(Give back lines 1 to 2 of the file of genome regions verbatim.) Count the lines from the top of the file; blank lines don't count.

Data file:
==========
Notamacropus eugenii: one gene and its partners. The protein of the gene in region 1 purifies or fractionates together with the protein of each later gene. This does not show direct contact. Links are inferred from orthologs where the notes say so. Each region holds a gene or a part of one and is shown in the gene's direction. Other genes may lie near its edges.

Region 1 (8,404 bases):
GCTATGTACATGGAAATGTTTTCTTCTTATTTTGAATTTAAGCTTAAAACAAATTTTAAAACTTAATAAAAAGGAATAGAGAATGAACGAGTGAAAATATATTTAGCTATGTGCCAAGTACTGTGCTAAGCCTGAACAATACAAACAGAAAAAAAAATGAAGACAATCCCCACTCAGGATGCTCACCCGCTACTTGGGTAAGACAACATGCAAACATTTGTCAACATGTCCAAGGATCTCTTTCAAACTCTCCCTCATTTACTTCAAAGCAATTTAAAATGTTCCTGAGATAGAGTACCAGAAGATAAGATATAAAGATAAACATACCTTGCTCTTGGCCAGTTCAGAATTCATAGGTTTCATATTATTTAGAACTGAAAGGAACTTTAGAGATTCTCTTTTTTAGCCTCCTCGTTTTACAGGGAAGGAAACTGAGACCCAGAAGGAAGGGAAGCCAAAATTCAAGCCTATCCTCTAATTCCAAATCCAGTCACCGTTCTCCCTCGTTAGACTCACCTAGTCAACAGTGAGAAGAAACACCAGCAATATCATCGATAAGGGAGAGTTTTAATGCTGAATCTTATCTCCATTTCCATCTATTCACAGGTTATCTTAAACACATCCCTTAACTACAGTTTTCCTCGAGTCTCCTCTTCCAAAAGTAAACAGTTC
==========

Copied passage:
Notamacropus eugenii: one gene and its partners. The protein of the gene in region 1 purifies or fractionates together with the protein of each later gene. This does not show direct contact. Links are inferred from orthologs where the notes say so. Each region holds a gene or a part of one and is shown in the gene's direction. Other genes may lie near its edges.

Region 1 (8,404 bases):